In its fight against climate change, Southeast Asia has been warring with a new enemy – methane.
A greenhouse gas, methane traps more heat in the atmosphere and is over 80 times more effective in heating the Earth compared to carbon dioxide when measured over a span of two decades.
Roughly 10.5 per cent of methane leaks and emissions in Southeast Asia comes from its oil and gas industry, according to an estimate by researchers at Singapore think tank ISEAS-Yusof Ishak Institute.
While there are relatively low-cost opportunities abound to plug methane leaks from this sector, lax regulations, low awareness and conflicting investment priorities stand in the way.
The region, home to several fast-developing economies, is a producer and growing user of petroleum and natural gas. Researchers from non-profit Environmental Defense Fund (EDF) and regional think tank Asean Centre for Energy say governments should set rules for monitoring and capping methane emissions to compel businesses to adopt solutions already viable in the market.
Against growing odds that the planet will remain within the 1.5°C safety limit for global warming this decade, policymakers are realising that a quick respite is possible if methane leaks are sealed fast.
Such an effort is especially important for Southeast Asia’s energy sector, since oil and gas “are and will remain the backbone of the energy supply” in the region, said Beni Suryadi, head of the power, fossil fuel, alternative energy and storage department at regional think tank Asean Centre for Energy.
The centre, whose research covers the energy interests of member countries in the Association of Southeast Asian Nations (Asean), has projected that oil and gas will still contribute over 60 per cent of the region’s primary energy supply in 2050, even if Asean increases its reliance on renewables.
The total energy derived from oil and gas will essentially triple from today since fuel and electricity demand from factories, households and car owners is expected to skyrocket in the rapidly-developing region.
Suryadi noted that there are workable and cost-effective measures to help oil and gas players reduce methane emissions. This includes stemming leaks, cutting back on gas venting and flaring, and using clean electricity for industry operations.
In fact, cutting methane emissions from the oil and gas sector is touted as a climate fix that would quickly pay for itself. Methane is the main component in natural gas, and fewer leaks would mean increased gas sales and higher profits. The International Energy Agency estimates that 40 per cent of methane emissions from the industry – or 10 per cent from all human sources – could be abated at no net cost.
Southeast Asian energy companies, including several large state-owned enterprises, are only starting to recognise the importance and business benefits of such sustainability efforts, said Dr Shareen Yawanarajah, director of global energy transition at EDF.
“Many of the national oil companies have to start at training and education because it is a new topic for staff and also for the energy and environment ministries,” she said.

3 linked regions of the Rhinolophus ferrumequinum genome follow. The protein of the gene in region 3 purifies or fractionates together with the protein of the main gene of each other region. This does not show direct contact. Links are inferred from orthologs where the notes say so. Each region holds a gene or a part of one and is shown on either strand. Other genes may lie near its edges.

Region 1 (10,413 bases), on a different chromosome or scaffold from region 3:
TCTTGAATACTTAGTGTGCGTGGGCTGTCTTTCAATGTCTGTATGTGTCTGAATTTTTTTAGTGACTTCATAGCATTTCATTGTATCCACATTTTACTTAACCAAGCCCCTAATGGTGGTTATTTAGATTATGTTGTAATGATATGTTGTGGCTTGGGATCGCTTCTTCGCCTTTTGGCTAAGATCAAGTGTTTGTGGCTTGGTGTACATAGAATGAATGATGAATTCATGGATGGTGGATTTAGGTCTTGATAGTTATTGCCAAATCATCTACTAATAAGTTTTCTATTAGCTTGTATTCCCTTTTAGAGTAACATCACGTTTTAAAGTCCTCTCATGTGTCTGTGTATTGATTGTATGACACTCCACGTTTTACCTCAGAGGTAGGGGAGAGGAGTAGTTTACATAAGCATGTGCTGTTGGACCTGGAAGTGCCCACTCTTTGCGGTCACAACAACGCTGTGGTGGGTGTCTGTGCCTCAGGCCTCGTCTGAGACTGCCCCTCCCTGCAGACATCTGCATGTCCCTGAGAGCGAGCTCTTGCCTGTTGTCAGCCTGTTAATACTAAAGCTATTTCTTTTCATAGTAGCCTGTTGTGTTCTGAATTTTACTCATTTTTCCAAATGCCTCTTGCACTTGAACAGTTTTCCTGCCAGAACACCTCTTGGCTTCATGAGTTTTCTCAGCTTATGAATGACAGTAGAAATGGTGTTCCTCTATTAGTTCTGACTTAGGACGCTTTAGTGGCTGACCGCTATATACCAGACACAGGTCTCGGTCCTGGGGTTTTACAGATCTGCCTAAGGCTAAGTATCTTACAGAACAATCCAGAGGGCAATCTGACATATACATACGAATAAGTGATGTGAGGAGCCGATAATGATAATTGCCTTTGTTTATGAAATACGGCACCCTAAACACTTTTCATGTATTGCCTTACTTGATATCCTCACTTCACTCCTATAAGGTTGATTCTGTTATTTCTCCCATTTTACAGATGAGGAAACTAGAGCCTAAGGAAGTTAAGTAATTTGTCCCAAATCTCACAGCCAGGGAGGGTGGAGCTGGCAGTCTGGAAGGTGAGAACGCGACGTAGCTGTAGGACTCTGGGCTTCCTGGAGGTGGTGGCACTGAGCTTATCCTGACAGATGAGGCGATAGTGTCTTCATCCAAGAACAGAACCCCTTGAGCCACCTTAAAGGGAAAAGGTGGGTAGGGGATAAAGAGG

“That is really the first step because it is very difficult to get decision-makers to agree on any kind of corporate action before they actually understand [its necessity],” she added.
But conflicting investment priorities against other business ventures, such as exploring new fuel deposits, is the “biggest challenge” in getting initiatives off the ground, Yawanarajah said, noting that state-owned companies, which receive funding from governments also compete with funding needs in the country.
While countries like Japan and South Korea have pledged support for methane reduction activities in Asia, Yawanarajah said financing mechanisms remain “very opaque”, making it difficult to get public sector finance approved for specific projects. EDF is currently working on a policy paper on unlocking funding for methane reduction efforts in the region.
Suryadi said some technologies need significant upfront investments, making it challenging for some companies to justify the purchases in the short term. Advanced tools used in the oil and gas industry include drones, aircraft-mounted sensors and satellite imagery.
Tools to fight methane
In the 1980s, gas workers needed six months to manually check pipes and valves at gas processing plants for methane leaks. Today, with infrared cameras, the entire exercise can be completed in two weeks, according to Teerasan Koolmongkolrat, an engineering executive from Thailand’s state-owned oil and gas company PTT.
The cameras would be used for broad sweeps before other equipment is brought in to analyse and fix the leaks, Koolmongkolrat shared at a regional methane workshop hosted by the United States’ Agency for International Development (USAid) in December 2022.
Such tools to identify accidental venting and allow for speedy repair work could help address a sizable portion of methane leaks. Indonesia’s state-owned oil and gas giant Pertamina identified leakage as the primary source of methane, accounting for 50 per cent of the total emissions, according to its executives who presented at the USAid workshop.
Suripno Suripno, a senior official for health, safety, security and environment at Pertamina, said that methane abatement is a “low-hanging fruit” and a “no-regret” move for the company, as lower leaks reduce fire and explosion risks, on top of the revenue savings and climate benefits.
Suryadi said tools to quantify methane emissions are also among the most needed technologies for energy players in the region, since quality data is needed to craft mitigation strategies and build trust with stakeholders through sustainability reporting.
Whereas such emission calculations had been tabletop exercises involving rough estimations over businesses’ entire operations, the industry is moving towards the use of digital sensors and even laser-based instruments to quantify emissions, though the higher costs could deter adoption.